Remarkable things can be found in under-stair cupboards. Diane Walker recently alerted me to an interesting carved stone artefact in store at Exeter Cathedral. It is kept in the room over the north porch in the cupboard under the stairs to a floor above (Fig. 1).
The item is carved from Purbeck marble and is 53 cm high and 43 cm at its widest extremity; the depth, as measured at the base is 23cm. It shows a demi-effigy of a male holding an item with a domed top, which may well be a heart casket. There is no pillow behind his head; instead the slab beneath him has deep chamfers at the sides, probably pointing to a thirteenth-century date. Unusually, the arms of the figure extend over the chamfer (Fig. 2). The top of the slab is broadly level with no indication that it was ever chamfered.
The figure is bare-headed, his hair being cut short just below where his ears would have been and ending in a roll, and he has a very short but full fringe (Fig 3). This style of hair-dressing was common in the late thirteenth century and also the earlier fourteenth, although over time the hair was shown longer and the roll lower.
The figure itself might initially appear to be a military effigy as there is part of the top of a shield at the bottom of the carving. However, there is no evidence of mail on the piece, although it could have been represented in gesso or polychromy. Yet that it is not military is shown by the remainder of his dress. He wears a tunic with wrist-length sleeves that are loosely cut over the upper arms but more fitted on the forearms. This is consistent with civilian dress and not a military figure in a sleeved surcoat. The main body of the tunic hangs in vertical folds, with no indication that it was belted at the waist. That he is shown with a shield is not a contradiction of it depicting a civilian; shields are shown on some monuments to civilians. One at Loversall (Yorkshire, West Riding) of a civilian of the 1320s or 30s carries a shield with unidentified carved heraldry on a buckled guige (a strap) (Fig. 4). The man commemorated by the Exeter carving might similarly have been armigerous, his arms perhaps having been displayed on a lost part of the entire composition such as a canopy. Another comparator, at Wadworth (Yorkshire, West Riding) of an unknown mid-fourteenth-century forester has a belt supporting a sword and buckler (a small shield gripped in the fist with a central handle behind the boss) (Fig 5). Some wills made by civilians mention military equipment, including that of John de Ryell (d. 1393), a tailor of Hedon (Yorkshire), who left his sword and buckler to his son (Testamenta Eboracensia vol. I (London, 1834), p. 194).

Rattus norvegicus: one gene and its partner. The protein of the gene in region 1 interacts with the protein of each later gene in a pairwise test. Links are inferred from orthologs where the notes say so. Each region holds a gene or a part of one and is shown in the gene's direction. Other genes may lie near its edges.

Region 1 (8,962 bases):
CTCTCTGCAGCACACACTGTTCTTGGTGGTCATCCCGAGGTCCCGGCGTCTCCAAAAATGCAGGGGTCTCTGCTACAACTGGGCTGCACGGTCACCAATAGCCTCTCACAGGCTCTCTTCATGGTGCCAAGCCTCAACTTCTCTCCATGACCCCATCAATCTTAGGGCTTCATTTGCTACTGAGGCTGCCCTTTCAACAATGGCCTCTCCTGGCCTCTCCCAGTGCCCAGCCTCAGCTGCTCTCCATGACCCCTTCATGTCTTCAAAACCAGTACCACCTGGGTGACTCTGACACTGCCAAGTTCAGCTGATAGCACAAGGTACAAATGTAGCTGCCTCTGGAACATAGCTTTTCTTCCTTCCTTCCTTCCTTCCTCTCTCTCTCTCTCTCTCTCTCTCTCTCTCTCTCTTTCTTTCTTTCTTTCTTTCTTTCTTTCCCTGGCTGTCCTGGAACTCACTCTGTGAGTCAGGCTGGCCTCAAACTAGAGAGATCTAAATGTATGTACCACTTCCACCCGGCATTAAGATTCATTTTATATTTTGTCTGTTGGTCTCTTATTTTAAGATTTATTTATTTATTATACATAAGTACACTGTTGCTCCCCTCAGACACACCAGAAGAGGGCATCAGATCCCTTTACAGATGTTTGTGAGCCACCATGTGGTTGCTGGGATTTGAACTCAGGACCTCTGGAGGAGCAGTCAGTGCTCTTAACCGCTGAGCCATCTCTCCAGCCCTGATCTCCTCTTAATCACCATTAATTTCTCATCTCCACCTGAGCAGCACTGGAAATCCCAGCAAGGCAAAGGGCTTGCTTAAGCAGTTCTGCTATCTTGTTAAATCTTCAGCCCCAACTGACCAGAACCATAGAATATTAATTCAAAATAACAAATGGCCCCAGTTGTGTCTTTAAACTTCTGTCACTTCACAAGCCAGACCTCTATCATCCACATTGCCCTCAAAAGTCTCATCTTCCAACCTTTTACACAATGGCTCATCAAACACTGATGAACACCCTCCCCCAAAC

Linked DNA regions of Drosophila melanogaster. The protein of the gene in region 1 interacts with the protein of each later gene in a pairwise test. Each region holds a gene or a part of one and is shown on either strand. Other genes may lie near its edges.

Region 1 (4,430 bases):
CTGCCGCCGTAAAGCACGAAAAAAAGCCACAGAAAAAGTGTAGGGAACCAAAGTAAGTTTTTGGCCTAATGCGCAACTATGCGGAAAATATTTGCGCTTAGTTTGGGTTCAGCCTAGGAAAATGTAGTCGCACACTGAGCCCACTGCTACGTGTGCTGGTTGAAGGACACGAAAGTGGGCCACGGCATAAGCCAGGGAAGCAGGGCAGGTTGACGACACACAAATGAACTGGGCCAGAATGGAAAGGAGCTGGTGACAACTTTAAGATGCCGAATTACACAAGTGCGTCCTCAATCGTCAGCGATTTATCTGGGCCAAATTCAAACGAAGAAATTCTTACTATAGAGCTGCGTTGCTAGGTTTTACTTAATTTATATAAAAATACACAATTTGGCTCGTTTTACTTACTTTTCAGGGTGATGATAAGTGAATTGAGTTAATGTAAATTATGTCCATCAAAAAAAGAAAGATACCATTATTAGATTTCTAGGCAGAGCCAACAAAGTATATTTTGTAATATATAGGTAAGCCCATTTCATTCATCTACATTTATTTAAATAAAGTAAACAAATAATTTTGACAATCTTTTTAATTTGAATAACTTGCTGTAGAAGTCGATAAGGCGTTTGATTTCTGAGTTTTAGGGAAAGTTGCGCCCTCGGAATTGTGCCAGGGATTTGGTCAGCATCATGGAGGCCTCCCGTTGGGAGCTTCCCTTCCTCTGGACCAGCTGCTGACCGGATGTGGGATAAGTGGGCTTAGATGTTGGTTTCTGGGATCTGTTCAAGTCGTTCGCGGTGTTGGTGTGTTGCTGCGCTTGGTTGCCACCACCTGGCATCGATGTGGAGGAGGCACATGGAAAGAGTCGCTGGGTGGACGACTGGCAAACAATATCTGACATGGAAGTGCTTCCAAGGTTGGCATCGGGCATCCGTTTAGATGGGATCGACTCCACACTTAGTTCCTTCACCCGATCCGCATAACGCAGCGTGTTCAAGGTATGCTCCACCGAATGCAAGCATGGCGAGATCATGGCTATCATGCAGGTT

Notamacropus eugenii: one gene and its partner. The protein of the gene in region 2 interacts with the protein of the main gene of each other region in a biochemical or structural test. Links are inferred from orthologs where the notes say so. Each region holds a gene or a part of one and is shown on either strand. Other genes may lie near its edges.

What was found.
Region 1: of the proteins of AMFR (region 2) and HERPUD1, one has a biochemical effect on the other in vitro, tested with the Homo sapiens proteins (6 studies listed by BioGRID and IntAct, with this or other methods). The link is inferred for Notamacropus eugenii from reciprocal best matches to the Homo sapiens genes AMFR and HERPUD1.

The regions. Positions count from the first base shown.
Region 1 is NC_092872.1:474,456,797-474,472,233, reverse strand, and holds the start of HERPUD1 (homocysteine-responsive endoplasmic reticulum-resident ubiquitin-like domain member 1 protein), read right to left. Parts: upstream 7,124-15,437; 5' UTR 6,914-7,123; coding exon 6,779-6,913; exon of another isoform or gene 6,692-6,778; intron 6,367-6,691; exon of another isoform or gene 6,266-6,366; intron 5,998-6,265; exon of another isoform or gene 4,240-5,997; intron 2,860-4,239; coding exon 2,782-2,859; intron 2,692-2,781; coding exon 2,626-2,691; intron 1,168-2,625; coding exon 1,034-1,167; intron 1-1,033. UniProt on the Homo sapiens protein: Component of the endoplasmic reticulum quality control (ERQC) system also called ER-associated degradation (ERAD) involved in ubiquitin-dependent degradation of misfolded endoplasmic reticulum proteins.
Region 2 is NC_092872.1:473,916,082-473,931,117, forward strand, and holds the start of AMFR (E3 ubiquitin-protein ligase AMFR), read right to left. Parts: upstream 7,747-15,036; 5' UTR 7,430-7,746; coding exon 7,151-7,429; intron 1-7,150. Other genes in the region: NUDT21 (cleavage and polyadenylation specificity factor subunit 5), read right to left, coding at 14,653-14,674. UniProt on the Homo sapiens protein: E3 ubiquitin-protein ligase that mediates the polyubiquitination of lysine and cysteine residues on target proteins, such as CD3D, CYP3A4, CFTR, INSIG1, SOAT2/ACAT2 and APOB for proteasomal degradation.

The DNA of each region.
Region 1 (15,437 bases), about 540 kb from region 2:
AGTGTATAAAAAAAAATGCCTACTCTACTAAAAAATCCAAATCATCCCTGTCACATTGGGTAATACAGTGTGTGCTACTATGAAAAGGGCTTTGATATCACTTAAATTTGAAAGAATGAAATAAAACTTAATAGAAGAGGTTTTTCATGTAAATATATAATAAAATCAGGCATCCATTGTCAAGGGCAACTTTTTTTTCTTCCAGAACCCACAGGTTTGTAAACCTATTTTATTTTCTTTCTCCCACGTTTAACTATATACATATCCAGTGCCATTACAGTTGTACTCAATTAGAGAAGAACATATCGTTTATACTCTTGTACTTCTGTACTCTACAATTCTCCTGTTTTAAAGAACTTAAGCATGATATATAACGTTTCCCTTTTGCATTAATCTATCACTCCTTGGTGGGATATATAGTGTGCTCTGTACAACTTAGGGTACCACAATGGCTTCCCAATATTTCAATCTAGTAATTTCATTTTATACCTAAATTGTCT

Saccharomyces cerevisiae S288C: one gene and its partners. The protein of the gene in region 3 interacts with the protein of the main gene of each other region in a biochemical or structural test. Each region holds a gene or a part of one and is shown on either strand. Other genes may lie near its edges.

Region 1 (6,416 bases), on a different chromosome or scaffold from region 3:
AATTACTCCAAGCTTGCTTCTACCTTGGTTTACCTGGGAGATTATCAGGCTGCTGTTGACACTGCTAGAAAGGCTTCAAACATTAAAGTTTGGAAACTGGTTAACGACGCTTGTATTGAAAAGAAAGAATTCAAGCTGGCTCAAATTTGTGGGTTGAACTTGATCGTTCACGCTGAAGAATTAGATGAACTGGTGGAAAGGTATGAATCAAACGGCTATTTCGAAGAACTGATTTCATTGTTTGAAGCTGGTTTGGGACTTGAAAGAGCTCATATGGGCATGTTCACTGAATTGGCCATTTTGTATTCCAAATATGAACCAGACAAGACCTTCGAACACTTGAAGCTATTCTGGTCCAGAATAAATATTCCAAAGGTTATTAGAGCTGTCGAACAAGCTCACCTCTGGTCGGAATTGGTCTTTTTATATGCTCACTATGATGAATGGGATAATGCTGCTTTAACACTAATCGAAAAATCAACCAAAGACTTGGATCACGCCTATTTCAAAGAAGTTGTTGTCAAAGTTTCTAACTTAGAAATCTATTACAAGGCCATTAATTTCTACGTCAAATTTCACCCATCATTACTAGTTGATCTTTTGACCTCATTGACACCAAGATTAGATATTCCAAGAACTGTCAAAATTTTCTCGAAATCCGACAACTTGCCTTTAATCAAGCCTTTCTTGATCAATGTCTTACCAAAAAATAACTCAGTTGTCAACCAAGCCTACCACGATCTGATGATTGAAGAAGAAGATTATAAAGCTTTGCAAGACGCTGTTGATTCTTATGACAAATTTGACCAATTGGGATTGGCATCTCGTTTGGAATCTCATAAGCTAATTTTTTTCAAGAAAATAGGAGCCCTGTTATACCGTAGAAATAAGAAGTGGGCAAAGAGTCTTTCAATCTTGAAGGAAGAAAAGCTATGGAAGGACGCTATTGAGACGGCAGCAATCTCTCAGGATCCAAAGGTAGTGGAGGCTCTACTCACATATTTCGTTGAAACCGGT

The bottom of the Exeter piece is smoothly dressed, indicating that what is to be seen now is the full extent of the piece and that it has not been cut down from a full-length effigy. It presents as if it were intended to be shown in an upright position. This would be entirely consistent with it once being mounted as part of a heart monument, many of which were set in the walls of churches, as exemplified by the one of probable late-thirteenth-century date on the south side of the chancel at Hampton-in-Arden (Warwickshire) (Fig. 6). Within is a demi-figure of a man-at-arms holding what appears to be a casket, over which is a large shield; it likely held the heart of Sir William de Arderne (d. 1276).
The only comparator carved in Purbeck marble was found in the garden of the Ranger’s Lodge of Green Park some time before 1842, but now in the British Museum (Museum No: 1865,1227.1). It has been cut down and re-dressed but enough remains to show a finely carved demi-effigy of a male or priest emerging from a quatrefoil with the hands holding a heart casket. Curiously there is no head; this could, however, have been badly damaged when found and subsequently dressed away.
Heart monuments are found in the greatest numbers in the second half of the thirteenth century. The tradition of divided burial was unchallenged by the Church until the closing years of the thirteenth century. The most decisive intervention was by Pope Boniface VIII, specifically in his bull Detestande feritatis, first issued in 1299 and reissued the following year, which condemned in vitriolic terms separation of the parts of the body. After Boniface’s death in 1303 there was a gradual relaxation in the prohibition of divided burial in France, but less so in England. In consequence there is a marked drop in the number of documented cases of heart and entrails burials in the early-fourteenth century, although it is unlikely that all were recorded. This is another factor making a date in the late-thirteenth century more likely than one in the early-fourteenth, although it cannot be conclusive.